This week’s execution of Troy Davis drew worldwide attention, but, as a New York Times editorial noted, the case is “in essence, no different from other capital cases”:
Across the country, the legal process for the death penalty has shown itself to be discriminatory, unjust and incapable of being fixed. Just last week, the Supreme Court granted a stay of execution for Duane Buck, an African-American, hours before he was to die in Texas because a psychologist testified during his sentencing that Mr. Buck’s race increased the chances of future dangerousness. Case after case adds to the many reasons why the death penalty must be abolished.
The Task Force whole-heartedly agrees and is a longtime staunch opponent of the death penalty. In 1999, we passed a formal resolution against it, which states:
1. The death penalty in the United States does not act as a deterrent to crime;
2. The death penalty is disproportionately applied to poor people and people of color;
3. The death penalty does not improve a criminal justice system that is plagued with inequities and discrimination against poor people, people of color, and other marginalized groups;
4. At least seventy-five people have been released from death row with evidence of their innocence;
5. Imposition of the death penalty will not reduce the number or severity of hate crimes against members of the GLBT community;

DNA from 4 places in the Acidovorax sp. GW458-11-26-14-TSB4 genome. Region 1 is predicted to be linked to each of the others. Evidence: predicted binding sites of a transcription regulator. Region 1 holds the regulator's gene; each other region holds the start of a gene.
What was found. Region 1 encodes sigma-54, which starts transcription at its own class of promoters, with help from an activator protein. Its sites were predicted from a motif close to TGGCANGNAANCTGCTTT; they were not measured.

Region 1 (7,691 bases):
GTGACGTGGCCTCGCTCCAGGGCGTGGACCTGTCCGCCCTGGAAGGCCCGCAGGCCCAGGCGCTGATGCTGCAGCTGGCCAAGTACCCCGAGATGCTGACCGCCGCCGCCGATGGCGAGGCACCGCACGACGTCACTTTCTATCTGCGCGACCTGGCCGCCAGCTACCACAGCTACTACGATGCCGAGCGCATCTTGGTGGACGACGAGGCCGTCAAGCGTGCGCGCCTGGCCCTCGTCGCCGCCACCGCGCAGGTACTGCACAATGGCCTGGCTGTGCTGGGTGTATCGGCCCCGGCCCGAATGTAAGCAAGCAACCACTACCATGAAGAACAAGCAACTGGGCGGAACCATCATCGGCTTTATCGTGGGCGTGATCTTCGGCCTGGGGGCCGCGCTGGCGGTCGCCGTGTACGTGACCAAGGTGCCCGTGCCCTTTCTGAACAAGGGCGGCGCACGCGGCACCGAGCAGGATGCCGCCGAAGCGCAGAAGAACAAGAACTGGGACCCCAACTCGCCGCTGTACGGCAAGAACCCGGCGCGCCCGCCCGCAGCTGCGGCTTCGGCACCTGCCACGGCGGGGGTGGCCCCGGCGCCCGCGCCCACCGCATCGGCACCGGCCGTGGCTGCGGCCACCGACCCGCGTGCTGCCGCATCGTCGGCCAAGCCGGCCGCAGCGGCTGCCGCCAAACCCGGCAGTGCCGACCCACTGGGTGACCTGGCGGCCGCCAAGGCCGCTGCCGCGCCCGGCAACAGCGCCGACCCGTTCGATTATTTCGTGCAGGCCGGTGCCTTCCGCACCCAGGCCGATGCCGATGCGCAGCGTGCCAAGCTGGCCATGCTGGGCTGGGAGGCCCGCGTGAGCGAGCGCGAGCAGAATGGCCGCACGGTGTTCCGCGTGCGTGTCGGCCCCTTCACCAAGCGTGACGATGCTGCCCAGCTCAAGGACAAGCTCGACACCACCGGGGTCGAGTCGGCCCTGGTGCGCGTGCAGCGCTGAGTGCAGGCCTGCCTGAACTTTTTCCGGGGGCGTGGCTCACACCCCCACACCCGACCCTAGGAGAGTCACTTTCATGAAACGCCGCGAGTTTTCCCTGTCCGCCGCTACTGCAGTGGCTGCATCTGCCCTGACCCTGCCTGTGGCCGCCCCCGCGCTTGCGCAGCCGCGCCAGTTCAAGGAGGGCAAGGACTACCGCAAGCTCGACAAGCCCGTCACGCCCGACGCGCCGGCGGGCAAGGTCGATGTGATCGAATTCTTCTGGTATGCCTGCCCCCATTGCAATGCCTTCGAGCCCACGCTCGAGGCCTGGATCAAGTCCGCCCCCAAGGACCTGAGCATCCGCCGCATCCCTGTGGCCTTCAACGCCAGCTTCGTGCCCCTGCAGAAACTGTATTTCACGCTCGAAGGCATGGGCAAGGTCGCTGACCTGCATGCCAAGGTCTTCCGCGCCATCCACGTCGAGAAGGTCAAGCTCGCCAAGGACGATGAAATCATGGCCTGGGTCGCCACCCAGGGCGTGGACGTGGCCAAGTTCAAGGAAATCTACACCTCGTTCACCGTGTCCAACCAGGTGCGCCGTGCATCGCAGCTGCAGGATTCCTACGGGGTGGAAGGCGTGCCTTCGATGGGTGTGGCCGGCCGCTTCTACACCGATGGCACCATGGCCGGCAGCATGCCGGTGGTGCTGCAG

6. There is no conflict between support of hate crime laws, which serve purposes of education and deterrence, and opposition to the death penalty;
7. Imposition of the death penalty is state-sponsored violence, and, rather than ending violence, perpetuates it;
8. The death penalty is considered a fundamental human rights violation under the Universal Declaration of Human Rights;
9. Imposition of the death penalty undermines the humanity and dignity of all people;
10. Prosecutors in the states of Wyoming and Texas are pursuing the death penalty against the alleged killers of Matthew Shepard and James Byrd;
11. There are alternative criminal sanctions to the death penalty that reflect the severity of crimes against Matthew Shepard, James Byrd, and other victims of violence;
12. The National Gay and Lesbian Task Force does not want the interests of the gay, lesbian, bisexual and transgender community in protecting its members from acts of violence to be cited as support for the death penalty; and
13. Imposition of the death penalty is inconsistent with the mission of the National Gay and Lesbian Task Force.
NOW, THEREFORE, BE IT RESOLVED:
That the National Gay and Lesbian Task Force opposes the use of the death penalty as a criminal sanction.
The death penalty debate clearly is not going away. People continue to get executed on a regular basis in the U.S. On the same day Davis was put to death in Georgia, Texas executed Lawrence Russell Brewer, a white supremacist who dragged to death James Byrd Jr., a black man from East Texas. During a recent GOP presidential debate, Rick Perry notoriously received buoyant audience applause for authorizing 234 executions as Texas governor.
We are grateful to those anti-death penalty groups that continue to work tirelessly to end this injustice. They include People of Faith Against the Death Penalty, the National Coalition to Abolish the Death Penalty, the American Civil Liberties Union, Amnesty International, and others.
The Task Force stands with them in calling for an end to the discriminatory and inhumane death penalty.